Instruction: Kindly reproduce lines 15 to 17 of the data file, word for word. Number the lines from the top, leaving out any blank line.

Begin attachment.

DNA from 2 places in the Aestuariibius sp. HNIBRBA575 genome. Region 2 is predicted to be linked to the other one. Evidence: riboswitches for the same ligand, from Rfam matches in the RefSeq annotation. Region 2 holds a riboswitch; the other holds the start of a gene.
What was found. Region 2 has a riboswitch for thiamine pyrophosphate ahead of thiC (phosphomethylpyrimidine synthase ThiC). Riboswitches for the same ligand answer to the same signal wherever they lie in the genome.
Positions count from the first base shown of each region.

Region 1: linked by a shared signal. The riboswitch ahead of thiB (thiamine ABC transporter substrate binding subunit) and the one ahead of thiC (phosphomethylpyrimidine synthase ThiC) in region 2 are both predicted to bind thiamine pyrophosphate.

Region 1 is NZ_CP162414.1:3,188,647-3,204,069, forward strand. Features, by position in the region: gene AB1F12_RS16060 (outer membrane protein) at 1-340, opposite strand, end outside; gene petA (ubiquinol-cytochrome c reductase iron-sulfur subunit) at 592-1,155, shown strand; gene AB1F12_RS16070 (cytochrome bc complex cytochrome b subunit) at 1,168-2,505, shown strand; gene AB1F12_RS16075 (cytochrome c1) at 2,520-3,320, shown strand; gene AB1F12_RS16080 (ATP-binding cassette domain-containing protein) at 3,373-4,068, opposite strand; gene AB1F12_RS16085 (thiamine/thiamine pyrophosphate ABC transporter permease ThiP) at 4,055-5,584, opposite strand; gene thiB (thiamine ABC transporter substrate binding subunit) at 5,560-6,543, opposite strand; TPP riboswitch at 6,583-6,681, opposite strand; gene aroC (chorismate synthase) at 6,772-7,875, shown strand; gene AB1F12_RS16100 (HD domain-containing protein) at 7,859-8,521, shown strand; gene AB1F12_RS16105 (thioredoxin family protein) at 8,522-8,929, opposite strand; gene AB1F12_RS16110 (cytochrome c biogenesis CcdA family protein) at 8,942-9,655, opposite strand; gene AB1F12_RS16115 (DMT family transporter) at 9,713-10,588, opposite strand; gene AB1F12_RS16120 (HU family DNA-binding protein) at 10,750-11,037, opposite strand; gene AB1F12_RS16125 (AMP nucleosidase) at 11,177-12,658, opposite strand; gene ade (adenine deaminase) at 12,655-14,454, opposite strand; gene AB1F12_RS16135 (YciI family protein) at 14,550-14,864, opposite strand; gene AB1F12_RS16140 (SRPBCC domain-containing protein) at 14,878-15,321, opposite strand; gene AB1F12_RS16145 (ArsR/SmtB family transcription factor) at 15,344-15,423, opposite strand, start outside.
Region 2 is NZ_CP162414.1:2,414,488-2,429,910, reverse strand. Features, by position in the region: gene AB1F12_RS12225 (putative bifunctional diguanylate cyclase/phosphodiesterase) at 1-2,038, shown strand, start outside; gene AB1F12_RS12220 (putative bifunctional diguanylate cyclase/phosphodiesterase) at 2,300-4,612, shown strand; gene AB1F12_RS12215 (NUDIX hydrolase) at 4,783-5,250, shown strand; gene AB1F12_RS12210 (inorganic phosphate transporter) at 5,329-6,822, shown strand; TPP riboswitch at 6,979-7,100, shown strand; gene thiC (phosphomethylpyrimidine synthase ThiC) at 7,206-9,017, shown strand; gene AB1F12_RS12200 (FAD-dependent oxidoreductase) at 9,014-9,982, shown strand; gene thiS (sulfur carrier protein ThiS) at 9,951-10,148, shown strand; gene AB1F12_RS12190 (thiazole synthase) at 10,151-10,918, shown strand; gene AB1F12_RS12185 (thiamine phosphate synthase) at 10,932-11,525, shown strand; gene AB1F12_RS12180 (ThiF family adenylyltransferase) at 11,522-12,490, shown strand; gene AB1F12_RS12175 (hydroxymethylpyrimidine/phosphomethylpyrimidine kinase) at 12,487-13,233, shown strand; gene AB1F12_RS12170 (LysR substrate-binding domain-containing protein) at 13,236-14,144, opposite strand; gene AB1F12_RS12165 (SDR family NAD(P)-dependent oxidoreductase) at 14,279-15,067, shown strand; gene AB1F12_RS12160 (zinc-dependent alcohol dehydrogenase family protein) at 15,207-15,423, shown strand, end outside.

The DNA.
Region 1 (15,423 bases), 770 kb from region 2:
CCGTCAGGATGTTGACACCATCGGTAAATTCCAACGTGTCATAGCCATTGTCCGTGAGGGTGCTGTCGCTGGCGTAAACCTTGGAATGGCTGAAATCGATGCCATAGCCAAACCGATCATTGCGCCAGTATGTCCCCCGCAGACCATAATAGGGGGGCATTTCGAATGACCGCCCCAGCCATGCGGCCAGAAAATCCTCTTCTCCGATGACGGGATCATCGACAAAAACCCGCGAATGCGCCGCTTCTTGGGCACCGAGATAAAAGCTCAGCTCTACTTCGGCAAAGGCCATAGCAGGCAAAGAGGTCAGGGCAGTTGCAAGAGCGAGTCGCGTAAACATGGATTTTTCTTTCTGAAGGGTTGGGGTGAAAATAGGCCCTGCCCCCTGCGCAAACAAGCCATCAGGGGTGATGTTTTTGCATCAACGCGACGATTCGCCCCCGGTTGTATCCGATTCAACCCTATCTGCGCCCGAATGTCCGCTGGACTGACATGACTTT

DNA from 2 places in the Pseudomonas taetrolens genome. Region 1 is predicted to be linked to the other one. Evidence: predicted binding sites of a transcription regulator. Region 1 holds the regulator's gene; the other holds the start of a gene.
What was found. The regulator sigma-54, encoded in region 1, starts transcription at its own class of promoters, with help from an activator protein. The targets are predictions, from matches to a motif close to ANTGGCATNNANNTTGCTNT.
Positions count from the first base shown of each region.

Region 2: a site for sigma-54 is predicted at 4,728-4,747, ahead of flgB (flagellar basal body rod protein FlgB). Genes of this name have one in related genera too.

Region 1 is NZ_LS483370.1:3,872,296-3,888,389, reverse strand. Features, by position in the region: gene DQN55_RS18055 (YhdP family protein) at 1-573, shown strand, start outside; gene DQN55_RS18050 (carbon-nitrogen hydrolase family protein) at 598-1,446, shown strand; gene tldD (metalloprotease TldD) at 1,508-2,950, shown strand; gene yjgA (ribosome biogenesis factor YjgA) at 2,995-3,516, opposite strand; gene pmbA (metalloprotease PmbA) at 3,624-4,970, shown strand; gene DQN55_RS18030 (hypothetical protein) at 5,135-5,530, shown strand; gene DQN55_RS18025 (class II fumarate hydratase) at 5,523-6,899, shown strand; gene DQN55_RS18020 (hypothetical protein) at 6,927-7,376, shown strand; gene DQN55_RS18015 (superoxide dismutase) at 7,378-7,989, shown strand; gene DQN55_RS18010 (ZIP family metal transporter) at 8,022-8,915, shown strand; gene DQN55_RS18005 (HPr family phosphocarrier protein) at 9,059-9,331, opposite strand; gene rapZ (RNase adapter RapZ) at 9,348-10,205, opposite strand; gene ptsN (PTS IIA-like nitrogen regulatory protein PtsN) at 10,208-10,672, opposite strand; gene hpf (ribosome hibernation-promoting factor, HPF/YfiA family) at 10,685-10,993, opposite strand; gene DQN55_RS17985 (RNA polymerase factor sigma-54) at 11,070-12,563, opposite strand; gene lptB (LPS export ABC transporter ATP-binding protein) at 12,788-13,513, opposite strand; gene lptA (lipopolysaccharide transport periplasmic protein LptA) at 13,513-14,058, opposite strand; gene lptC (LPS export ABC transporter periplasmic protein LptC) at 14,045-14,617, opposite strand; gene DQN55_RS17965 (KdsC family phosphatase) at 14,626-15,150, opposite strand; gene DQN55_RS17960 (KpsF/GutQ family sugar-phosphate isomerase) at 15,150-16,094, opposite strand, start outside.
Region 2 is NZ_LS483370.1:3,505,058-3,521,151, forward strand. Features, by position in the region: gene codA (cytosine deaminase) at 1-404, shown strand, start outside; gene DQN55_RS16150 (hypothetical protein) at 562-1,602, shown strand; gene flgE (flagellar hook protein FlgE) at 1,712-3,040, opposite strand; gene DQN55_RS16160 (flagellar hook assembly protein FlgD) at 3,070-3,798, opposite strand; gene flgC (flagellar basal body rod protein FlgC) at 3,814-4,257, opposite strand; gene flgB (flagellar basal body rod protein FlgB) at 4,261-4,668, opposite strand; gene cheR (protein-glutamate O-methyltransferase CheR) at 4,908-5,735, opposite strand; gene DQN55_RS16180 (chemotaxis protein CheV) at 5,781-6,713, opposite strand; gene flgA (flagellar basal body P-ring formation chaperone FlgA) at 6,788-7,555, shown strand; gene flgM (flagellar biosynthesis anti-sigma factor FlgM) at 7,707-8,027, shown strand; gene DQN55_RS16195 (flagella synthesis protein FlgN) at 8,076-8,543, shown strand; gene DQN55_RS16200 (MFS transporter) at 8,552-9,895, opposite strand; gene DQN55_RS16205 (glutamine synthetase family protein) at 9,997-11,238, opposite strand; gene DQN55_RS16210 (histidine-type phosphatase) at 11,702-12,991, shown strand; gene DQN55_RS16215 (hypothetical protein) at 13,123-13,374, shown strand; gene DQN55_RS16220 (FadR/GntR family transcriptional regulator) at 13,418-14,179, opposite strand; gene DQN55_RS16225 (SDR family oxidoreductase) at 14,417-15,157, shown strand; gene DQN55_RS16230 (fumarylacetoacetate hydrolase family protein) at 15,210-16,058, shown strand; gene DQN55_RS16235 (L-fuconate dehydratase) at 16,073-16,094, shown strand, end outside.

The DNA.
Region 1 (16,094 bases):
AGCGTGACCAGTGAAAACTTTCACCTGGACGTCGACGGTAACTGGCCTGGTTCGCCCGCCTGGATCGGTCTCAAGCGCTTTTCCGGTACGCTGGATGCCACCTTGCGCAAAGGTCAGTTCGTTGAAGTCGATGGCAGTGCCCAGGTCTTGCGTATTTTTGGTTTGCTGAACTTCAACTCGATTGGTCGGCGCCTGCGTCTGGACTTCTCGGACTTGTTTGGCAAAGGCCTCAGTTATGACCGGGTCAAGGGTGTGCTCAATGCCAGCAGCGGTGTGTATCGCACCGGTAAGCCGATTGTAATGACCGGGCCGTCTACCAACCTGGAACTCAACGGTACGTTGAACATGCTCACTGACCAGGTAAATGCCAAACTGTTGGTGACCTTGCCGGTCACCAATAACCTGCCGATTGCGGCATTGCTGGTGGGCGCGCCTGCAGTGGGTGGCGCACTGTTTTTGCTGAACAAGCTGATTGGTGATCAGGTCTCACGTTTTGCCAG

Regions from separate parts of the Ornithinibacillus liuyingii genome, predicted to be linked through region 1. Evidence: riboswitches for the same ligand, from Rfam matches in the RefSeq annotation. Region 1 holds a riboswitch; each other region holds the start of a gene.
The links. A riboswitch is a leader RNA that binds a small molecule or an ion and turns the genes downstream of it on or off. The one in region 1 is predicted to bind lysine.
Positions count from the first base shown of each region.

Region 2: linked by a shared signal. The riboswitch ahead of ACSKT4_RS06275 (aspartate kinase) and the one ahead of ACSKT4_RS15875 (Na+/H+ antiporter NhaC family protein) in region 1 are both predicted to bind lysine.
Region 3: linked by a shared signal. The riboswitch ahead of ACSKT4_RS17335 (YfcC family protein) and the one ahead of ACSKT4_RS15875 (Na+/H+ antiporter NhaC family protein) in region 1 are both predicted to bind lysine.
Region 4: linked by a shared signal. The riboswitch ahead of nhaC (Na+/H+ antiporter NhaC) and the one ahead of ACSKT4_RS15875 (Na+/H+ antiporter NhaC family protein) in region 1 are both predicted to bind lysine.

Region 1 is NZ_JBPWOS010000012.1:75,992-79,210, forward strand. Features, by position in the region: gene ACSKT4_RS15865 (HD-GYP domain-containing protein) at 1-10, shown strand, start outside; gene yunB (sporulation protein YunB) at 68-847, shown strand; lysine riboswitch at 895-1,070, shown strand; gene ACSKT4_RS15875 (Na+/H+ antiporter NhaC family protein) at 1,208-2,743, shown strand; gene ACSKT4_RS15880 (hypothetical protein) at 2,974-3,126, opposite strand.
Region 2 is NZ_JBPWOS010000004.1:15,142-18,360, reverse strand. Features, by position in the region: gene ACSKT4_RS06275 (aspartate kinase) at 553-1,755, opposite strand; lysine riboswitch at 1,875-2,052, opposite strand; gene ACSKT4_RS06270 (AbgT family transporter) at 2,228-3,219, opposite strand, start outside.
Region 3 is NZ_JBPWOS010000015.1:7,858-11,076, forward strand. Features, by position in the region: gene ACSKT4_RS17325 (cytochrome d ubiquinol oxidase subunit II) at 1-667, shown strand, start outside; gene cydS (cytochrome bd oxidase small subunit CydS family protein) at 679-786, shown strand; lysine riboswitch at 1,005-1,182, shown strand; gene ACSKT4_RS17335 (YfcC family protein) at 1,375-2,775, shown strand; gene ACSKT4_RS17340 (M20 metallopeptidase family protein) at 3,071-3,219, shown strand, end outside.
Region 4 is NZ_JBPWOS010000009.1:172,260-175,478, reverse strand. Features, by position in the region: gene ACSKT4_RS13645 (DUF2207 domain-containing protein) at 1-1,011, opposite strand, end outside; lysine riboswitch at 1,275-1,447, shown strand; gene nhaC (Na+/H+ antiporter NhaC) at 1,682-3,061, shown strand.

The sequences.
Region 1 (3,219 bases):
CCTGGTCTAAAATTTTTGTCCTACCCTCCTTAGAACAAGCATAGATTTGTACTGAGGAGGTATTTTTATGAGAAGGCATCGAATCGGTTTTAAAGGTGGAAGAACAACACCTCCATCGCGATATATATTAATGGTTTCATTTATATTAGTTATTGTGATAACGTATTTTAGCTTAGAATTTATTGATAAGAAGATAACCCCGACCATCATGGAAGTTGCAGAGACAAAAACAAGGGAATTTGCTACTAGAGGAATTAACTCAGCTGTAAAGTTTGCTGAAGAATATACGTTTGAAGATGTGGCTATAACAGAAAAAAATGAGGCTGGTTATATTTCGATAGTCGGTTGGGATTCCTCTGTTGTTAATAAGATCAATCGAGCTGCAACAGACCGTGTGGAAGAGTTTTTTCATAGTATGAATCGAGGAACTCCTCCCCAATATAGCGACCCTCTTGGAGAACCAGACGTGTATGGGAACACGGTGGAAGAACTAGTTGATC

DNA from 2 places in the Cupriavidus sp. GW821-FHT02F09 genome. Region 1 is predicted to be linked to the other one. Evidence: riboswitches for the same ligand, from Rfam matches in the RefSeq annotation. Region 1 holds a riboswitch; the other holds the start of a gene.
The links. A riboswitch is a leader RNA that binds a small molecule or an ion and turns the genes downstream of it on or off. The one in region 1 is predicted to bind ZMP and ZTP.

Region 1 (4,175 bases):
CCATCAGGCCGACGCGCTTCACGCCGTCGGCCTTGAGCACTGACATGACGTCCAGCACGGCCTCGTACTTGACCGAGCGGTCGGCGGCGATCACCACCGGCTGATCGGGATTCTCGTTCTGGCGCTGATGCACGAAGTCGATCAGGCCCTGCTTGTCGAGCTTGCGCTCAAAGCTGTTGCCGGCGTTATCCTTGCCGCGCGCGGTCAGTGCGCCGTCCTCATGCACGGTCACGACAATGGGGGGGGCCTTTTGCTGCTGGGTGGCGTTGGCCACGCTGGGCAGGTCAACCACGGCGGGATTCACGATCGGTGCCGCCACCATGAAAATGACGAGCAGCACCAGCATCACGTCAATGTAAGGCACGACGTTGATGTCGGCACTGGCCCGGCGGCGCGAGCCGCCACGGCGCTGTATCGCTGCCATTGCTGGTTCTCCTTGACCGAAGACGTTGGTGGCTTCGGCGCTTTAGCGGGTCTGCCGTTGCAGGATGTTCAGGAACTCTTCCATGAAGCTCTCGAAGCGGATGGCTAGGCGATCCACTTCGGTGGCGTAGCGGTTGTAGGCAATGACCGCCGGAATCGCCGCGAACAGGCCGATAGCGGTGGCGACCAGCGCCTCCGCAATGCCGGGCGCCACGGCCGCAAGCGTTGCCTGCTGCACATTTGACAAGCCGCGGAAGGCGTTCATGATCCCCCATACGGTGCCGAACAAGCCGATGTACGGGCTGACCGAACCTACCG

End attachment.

Region 2 is NZ_LS483370.1:3,505,058-3,521,151, forward strand. Features, by position in the region: gene codA (cytosine deaminase) at 1-404, shown strand, start outside; gene DQN55_RS16150 (hypothetical protein) at 562-1,602, shown strand; gene flgE (flagellar hook protein FlgE) at 1,712-3,040, opposite strand; gene DQN55_RS16160 (flagellar hook assembly protein FlgD) at 3,070-3,798, opposite strand; gene flgC (flagellar basal body rod protein FlgC) at 3,814-4,257, opposite strand; gene flgB (flagellar basal body rod protein FlgB) at 4,261-4,668, opposite strand; gene cheR (protein-glutamate O-methyltransferase CheR) at 4,908-5,735, opposite strand; gene DQN55_RS16180 (chemotaxis protein CheV) at 5,781-6,713, opposite strand; gene flgA (flagellar basal body P-ring formation chaperone FlgA) at 6,788-7,555, shown strand; gene flgM (flagellar biosynthesis anti-sigma factor FlgM) at 7,707-8,027, shown strand; gene DQN55_RS16195 (flagella synthesis protein FlgN) at 8,076-8,543, shown strand; gene DQN55_RS16200 (MFS transporter) at 8,552-9,895, opposite strand; gene DQN55_RS16205 (glutamine synthetase family protein) at 9,997-11,238, opposite strand; gene DQN55_RS16210 (histidine-type phosphatase) at 11,702-12,991, shown strand; gene DQN55_RS16215 (hypothetical protein) at 13,123-13,374, shown strand; gene DQN55_RS16220 (FadR/GntR family transcriptional regulator) at 13,418-14,179, opposite strand; gene DQN55_RS16225 (SDR family oxidoreductase) at 14,417-15,157, shown strand; gene DQN55_RS16230 (fumarylacetoacetate hydrolase family protein) at 15,210-16,058, shown strand; gene DQN55_RS16235 (L-fuconate dehydratase) at 16,073-16,094, shown strand, end outside.

The DNA.
Region 1 (16,094 bases):